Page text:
Ukraine’s struggle — the future of Europe and Denmark

In January I went very close to the only European war. My Ukrainian colleague visited covered by the fighting Donbass region. A trip to the front line, where separatists day war with Ukrainian government forces at the last moment was postponed as the fighting suddenly and dramatically tightened.

A few days later buried eight Ukrainian soldiers.

To date, Russia’s aggression against Ukraine has claimed over 10 thousand lives, injured nearly 24 million people and drove more than 1.7 million home.

The cause of violence must be sought in the past, at the junction of 2013 and 2014, at the Independence square in Kiev. There the Ukrainians have put their lives in the struggle for democracy, well-being and the right to themselves freely choose the direction in which the country would develop.

We in Denmark take it for granted. But for people who still visited by the ghosts of the atrocities of the twentieth century, all of this seem worth it to sacrifice my life.

In 2014, Denmark is at the forefront of those who are ready to support Ukrainians in their right to free and successful Ukraine. Support is incredibly important, because the choice is a country of democracy and reform should never lead to the intervention and aggression by another country.

We go ahead because we believe that the best response to this aggression is a stable, democratic and reformed Ukraine. Ukraine with a reliable legal system, free enterprise and a flourishing civil society will prove — including the residents of Donbas and neighboring countries that democracy and success is possible in the former Soviet Republic.

You can turn back to the kleptocracy, corruption and autocratic tendencies, if you have the will. In this direction there is progress. Under the new President Poroshenko held the most radical reform since Ukraine gained independence in 1991. For three years there have been more progress than 23 years before the revolution on the Maidan.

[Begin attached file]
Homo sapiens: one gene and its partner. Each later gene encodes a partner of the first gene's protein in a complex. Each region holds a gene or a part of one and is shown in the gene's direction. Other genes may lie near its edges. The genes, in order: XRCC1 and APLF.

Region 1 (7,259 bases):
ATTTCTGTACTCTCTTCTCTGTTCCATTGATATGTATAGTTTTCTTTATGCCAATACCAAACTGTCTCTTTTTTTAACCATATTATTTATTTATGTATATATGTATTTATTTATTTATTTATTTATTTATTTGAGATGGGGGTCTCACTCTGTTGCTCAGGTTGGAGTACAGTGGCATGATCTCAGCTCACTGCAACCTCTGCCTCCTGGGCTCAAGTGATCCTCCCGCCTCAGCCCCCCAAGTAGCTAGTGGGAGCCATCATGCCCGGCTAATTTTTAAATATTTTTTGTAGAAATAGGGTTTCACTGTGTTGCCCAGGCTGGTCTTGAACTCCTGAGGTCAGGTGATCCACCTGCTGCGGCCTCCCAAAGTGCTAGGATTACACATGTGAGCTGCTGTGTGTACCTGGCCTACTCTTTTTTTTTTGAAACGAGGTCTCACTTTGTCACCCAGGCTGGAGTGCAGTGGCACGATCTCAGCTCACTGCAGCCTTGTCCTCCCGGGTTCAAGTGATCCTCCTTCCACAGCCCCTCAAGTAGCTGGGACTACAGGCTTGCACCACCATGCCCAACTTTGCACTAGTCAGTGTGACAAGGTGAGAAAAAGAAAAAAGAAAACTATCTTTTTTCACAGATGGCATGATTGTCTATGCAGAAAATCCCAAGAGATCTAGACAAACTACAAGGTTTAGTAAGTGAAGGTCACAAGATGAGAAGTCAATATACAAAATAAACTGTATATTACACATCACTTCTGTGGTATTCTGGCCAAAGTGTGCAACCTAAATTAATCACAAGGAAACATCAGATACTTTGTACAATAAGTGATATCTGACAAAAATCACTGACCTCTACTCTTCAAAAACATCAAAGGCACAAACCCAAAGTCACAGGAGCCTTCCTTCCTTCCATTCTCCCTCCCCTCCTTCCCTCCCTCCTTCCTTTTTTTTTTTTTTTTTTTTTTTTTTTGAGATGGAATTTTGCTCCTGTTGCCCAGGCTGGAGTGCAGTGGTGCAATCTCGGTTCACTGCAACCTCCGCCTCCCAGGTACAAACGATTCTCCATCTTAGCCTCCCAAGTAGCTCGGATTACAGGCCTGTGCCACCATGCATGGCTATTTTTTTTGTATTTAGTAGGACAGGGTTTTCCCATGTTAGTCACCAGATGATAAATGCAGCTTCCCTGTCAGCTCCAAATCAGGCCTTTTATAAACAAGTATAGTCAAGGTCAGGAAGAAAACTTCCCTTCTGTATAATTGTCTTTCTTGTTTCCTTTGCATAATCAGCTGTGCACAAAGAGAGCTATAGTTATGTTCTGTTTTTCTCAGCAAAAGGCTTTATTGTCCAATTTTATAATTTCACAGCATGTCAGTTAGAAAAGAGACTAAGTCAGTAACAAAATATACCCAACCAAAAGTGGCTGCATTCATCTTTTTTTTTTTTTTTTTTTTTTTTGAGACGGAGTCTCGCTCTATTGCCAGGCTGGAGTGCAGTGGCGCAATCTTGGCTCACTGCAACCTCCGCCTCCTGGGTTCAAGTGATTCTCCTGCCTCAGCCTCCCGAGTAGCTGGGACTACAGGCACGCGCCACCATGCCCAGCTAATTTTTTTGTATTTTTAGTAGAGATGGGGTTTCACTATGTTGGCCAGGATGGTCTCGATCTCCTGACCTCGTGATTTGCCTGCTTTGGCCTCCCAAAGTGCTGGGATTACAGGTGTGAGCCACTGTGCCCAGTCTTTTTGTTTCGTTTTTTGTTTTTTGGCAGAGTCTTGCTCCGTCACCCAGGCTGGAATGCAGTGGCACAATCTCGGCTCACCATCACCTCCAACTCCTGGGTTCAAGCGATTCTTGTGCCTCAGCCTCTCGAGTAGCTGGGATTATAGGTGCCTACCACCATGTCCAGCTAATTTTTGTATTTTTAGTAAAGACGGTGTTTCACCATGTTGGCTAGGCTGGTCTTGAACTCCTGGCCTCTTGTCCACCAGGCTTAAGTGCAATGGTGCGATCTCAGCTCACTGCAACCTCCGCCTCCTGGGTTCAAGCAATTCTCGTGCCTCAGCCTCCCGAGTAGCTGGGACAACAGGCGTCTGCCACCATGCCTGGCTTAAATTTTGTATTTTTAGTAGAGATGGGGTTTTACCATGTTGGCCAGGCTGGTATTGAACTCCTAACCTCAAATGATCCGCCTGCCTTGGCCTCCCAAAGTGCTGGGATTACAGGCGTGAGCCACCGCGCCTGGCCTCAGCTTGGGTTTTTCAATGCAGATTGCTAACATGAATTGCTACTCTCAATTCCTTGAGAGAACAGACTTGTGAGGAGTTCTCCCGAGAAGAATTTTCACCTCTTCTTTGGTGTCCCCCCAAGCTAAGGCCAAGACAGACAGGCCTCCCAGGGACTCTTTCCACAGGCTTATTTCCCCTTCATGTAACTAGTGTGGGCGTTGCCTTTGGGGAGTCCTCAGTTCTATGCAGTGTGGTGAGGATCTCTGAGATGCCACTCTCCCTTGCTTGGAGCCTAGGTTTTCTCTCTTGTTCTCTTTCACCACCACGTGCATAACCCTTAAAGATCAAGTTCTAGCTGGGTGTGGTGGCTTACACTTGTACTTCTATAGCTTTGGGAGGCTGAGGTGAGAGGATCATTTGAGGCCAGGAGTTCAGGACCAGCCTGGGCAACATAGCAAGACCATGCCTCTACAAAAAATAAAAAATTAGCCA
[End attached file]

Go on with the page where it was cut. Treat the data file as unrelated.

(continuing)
For example, the fight against corruption. Today all members of the Ukrainian Parliament and the staff of the Central administrations are obliged to publish on the Internet electronic tax Declaration of their assets and income.

The law applies to upper and lower classes even President Poroshenko has submitted their data. This law was an important step towards greater transparency and control.

The Association agreement of Ukraine with the EU will finally come into force this year. It is the failure of the previous government to sign the Treaty in the first place was the start of the uprising on the Maidan. Now Ukrainian citizens are free to make trips on the territory of the Schengen agreement without visas. This is the result of successful reform of the country. Relations between Ukraine and the EU is now closer than ever.

But this is not the end. Corruption still remains a serious problem of everyday life of the country. Those who would benefit from the old corrupt system, struggling to fight to keep their privileges. So you need targeted reform of the legal system strong Ukrainian leadership. In this regard, necessary substantial support from EU and the international community.

Denmark actively promotes this agenda, manages large-scale anti-corruption programme of the European Commission in Ukraine.

Conference about the Ukrainian reforms in London on 6 July was an important waypoint milestone. It was a clear signal of solidarity, determination and absolute interest in the continued progress of Ukraine in reforms.

But one conference is not enough. It should be the beginning of the process.

We need to continue to control the heavy work on the reforms taking place in Kiev, and Denmark and other friends of Ukraine should continue to support it. I offered to hold the same conference next year, to take stock and to reaffirm international support. We are talking about long term.

Ukraine’s struggle is the struggle of Europe. Now Ukraine is at stake is defining the most important principles: no country has the right to Annex, to seize the territory, or attempt to change the borders of another country using military force. This is contrary to international law and the values which become the cornerstone of our European cooperation.

Denmark therefore stands shoulder to shoulder with the Ukrainian people. The killing in the East of Ukraine is not only a manifestation of violence that paralyses the lives of individual families and the entire nation. It also undermines our European and Danish values.


Anders Samuelsen, Minister of foreign Affairs of Denmark (November 2016), the head of the party Liberal Alliance.